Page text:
In the DFW hip-hop scene, George Lopez has been doin' it and doin' it and doin' it, well, for more than 25 years. He's most famously known for running T-Town Music, his label and independent hip-hop outlet, since 1994, out of a bazaar in Pleasant Grove. He's deejayed since '83, and claims to have helped push out some of Master P's earliest stuff. Since '07, he's been building his own marketing outfit for local hip-hop, called Jin Entertainment, and a distribution branch known as Music Access. Oh, and he manages local hip-hop artist Big Tuck, "since day one," he says.
He rolls nationwide and travels incessantly, takes phone calls 'til he's hoarse, and sleeps about as much Pacino did in Insomnia. Pay attention, now. School is in session.
If you were running for mayor of the DFW hip-hop scene, what would some of your campaign promises be? I would have session meetings with artists, retail, DJs, radio, club owners and promoters to put everyone on the same page. Right now, there's no hip-hop network for DFW! That's why everyone is starving and losing in the music game. I've had these talks with major people in our music scene, but everyone is in it for themselves and don't want to network together to make our city strong. I'm here, been there, done that. Now it's time for us to get together and work as one machine.
You've been doing this a long time in Dallas. Yes, been in the music game for years as a DJ, radio personality, distributor, marketing/promotions and consulting person, retail store owner and then CEO of T-Town Music.
Is managing tougher nowadays? Yes it is, because artists are told things that ain't true in the business, so artists want to manage themselves now days.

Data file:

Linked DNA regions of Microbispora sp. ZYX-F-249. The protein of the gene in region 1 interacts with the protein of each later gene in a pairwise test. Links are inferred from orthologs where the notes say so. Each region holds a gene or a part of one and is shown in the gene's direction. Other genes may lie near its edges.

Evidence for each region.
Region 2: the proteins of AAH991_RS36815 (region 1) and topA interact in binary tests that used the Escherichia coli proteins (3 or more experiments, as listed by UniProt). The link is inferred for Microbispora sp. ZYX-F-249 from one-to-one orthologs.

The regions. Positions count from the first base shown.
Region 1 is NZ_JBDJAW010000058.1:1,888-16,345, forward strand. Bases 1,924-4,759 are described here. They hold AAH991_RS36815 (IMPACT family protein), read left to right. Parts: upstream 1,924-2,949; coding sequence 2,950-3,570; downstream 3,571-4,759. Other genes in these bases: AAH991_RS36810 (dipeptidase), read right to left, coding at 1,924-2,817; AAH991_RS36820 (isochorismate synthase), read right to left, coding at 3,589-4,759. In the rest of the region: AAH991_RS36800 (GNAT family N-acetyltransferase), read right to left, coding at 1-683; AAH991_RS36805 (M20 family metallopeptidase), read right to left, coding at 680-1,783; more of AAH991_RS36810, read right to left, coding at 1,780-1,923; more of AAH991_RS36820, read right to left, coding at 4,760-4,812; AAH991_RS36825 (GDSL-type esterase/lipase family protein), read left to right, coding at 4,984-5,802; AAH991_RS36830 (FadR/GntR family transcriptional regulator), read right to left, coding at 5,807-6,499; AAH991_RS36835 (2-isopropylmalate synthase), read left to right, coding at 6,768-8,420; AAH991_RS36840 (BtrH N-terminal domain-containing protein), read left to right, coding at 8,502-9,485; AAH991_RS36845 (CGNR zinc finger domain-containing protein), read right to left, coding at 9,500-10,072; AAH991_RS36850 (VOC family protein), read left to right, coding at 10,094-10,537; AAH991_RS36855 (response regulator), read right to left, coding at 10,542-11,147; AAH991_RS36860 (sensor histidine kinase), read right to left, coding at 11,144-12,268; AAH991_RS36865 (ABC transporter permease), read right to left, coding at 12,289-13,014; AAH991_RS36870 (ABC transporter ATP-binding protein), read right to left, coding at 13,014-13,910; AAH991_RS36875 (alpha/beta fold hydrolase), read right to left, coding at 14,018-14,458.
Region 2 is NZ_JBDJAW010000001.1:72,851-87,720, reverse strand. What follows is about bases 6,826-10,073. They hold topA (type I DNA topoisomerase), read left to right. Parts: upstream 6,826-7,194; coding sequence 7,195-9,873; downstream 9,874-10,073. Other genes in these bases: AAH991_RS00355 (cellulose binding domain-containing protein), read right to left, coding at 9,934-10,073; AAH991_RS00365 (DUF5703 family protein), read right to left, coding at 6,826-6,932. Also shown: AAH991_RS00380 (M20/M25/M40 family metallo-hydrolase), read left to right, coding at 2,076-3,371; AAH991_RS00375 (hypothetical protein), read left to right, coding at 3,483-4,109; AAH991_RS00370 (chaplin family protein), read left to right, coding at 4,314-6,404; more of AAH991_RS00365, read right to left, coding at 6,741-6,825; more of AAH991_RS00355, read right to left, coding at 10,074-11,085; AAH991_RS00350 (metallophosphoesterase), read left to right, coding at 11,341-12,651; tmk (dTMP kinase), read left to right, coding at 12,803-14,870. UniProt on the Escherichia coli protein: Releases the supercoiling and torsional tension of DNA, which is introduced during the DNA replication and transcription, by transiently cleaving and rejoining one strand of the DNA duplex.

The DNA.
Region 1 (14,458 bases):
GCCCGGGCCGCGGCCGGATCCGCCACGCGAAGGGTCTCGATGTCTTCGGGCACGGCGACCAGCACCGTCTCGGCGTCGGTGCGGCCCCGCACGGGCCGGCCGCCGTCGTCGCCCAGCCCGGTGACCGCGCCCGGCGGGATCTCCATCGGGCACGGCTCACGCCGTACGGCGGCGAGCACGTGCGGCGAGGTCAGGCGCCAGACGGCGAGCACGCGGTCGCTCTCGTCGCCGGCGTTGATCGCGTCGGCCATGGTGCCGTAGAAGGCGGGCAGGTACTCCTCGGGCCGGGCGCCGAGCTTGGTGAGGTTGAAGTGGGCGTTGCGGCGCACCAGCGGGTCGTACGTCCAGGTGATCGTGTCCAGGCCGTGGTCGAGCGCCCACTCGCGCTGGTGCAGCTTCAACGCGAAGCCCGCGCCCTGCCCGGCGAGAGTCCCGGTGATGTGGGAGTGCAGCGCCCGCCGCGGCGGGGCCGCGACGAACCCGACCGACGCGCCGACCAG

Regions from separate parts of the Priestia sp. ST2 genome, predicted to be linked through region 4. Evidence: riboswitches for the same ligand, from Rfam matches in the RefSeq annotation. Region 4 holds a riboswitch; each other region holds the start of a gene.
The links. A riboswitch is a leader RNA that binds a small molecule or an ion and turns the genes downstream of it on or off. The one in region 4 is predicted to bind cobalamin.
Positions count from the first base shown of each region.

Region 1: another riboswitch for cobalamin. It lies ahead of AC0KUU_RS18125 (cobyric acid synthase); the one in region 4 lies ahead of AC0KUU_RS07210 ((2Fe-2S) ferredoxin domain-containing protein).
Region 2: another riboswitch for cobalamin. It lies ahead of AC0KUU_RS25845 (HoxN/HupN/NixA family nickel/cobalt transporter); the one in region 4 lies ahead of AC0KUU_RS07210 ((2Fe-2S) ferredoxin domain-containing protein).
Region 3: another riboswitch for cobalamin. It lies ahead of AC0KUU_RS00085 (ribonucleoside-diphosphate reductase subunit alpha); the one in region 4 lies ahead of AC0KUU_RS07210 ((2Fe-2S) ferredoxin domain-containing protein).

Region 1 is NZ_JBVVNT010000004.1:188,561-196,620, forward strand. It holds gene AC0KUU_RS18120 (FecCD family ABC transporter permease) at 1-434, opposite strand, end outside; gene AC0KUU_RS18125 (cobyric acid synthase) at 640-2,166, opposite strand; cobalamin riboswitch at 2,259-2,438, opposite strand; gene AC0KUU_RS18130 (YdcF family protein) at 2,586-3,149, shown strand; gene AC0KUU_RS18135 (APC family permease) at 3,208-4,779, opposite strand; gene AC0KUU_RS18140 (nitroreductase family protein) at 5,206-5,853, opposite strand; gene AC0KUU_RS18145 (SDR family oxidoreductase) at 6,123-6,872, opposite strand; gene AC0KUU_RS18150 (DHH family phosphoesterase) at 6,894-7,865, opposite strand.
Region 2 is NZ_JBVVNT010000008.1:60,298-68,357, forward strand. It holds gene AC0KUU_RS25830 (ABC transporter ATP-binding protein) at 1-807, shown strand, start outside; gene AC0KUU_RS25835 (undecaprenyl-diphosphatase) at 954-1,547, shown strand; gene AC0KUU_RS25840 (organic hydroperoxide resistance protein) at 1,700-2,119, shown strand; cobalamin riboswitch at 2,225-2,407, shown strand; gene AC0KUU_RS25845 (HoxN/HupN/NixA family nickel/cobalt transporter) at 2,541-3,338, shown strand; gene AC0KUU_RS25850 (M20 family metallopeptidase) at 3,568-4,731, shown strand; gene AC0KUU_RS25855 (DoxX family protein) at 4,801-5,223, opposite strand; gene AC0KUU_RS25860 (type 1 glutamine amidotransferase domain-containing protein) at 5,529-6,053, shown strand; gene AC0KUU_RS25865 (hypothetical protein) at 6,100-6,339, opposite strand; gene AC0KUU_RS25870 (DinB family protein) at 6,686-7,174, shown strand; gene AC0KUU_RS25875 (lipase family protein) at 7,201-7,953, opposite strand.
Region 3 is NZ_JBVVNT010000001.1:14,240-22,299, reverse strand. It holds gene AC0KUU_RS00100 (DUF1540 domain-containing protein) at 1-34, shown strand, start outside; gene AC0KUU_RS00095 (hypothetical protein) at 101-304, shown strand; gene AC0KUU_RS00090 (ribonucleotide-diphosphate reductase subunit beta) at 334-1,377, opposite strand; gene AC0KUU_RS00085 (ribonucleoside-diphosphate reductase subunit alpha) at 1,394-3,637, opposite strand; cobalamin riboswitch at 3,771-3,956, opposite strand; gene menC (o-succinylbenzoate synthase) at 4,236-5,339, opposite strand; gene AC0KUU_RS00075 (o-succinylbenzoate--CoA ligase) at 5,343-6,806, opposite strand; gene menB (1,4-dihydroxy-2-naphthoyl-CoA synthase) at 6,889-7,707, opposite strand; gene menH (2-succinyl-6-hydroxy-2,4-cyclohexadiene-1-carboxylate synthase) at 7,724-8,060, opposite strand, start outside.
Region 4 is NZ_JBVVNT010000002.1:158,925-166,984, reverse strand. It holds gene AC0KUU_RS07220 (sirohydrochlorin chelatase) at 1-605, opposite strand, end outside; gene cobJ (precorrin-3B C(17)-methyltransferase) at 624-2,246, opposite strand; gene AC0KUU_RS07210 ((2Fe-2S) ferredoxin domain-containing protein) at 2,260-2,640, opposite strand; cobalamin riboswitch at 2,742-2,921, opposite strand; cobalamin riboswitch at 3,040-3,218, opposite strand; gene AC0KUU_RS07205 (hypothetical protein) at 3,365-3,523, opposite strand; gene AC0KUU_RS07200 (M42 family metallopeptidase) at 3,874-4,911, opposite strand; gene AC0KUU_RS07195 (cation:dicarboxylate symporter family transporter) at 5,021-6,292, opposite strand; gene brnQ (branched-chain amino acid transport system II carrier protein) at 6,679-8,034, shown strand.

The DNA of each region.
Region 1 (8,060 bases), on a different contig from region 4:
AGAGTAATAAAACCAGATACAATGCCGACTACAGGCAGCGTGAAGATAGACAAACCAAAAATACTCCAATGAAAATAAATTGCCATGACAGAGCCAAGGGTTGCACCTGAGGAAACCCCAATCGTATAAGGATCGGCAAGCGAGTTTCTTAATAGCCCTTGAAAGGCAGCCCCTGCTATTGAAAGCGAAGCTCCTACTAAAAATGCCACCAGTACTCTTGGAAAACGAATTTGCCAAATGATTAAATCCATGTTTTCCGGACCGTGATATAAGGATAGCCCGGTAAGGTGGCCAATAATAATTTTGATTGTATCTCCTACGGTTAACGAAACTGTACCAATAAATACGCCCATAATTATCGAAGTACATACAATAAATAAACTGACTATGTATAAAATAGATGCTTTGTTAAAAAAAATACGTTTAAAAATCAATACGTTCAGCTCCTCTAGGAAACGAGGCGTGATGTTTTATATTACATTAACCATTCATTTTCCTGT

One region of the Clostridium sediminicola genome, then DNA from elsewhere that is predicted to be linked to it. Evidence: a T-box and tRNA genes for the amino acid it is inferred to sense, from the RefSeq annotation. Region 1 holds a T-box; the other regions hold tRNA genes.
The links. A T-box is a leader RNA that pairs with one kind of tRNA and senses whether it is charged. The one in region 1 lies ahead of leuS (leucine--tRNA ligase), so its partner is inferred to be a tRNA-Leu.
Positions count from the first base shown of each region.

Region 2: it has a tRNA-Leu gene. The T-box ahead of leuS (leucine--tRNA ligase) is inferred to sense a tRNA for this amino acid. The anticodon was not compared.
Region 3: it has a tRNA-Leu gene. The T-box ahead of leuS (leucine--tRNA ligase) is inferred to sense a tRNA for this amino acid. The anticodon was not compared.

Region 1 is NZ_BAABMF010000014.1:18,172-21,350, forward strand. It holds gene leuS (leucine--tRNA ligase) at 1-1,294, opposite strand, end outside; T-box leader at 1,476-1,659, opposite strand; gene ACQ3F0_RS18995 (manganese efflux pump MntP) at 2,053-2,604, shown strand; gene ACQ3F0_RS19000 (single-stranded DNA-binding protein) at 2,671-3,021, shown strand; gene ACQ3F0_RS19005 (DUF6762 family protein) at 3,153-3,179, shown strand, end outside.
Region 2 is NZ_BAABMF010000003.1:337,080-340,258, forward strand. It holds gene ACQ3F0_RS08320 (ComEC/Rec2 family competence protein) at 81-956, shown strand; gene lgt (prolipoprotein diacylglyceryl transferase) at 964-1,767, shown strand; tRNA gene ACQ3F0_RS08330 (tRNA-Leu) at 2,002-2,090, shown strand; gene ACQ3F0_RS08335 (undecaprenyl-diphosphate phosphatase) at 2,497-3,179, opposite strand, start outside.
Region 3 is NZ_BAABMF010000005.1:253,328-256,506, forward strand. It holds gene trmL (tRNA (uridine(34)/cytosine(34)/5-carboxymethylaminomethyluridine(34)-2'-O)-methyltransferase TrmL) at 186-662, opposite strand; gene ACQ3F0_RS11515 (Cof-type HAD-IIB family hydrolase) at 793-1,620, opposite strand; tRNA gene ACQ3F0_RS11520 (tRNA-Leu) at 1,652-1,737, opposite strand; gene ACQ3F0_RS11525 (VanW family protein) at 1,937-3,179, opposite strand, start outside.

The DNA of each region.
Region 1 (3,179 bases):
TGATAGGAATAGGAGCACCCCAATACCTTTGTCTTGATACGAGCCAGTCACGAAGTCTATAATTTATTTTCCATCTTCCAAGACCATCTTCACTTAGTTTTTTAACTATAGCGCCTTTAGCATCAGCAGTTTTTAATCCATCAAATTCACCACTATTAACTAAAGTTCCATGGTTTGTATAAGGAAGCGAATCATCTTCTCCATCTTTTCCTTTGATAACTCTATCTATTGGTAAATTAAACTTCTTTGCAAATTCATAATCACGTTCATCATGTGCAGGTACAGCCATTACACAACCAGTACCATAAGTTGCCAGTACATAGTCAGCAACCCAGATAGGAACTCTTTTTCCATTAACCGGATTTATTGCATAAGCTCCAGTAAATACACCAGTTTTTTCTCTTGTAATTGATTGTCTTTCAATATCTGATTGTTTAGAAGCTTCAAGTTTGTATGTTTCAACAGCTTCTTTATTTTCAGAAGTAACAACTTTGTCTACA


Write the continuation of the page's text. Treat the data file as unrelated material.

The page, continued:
Do you still retail a good bit? How's business in 2012? Eighteen years as a mom and pop store, but it's slowed down a little bit due to free downloads and bootlegging. How different is all that now as compared to T-Town's heyday? Bootlegging wasn't as bad as then. Now all the gas stations and barber shops in Dallas are bootlegging CDs and selling them for $5 or less.
It seems like everyone is a club DJ now. Yes. Back then, we had to buy expensive equipment and every record was $5 to $15 each, and CDs were $15 to $20 each. Now these "DJs" buy a laptop, download free music, plug up to a mixer and play, and don't even mix the music! They just scratch and slam in the song.
How do the best DJs land the best gigs in 2012? It's all politics like always. It's about who you know. I run three nightclubs in Dallas and I have my people that I want deejaying. People ask me, "How can I deejay at your spot?" and I say, "Send me a mix to my email and I will check you out."
Tell us about some new blood from DFW that's impressing you right now. Well, there's a lot of new music, some bad and some good. The new blood, like Rock, Doughski-G, Chiefa, Pooca Leroy, T-Cash. These guys represent the new D-town sound. Also, as a retailer, they actually sell a lot of music. Outselling some of these other major label artists in sales. For 15 years, major labels used to call me directly and ask, "Who is selling in your store?" and "Who do we need to look out for or sign the next big deal?" Now, they're not researching like they use to. That's why the artists they have now suck and don't sell any units. Only a few single ringtones. Major labels don't have that bond with us independent retailers, like we used to have. Network is the key to success!
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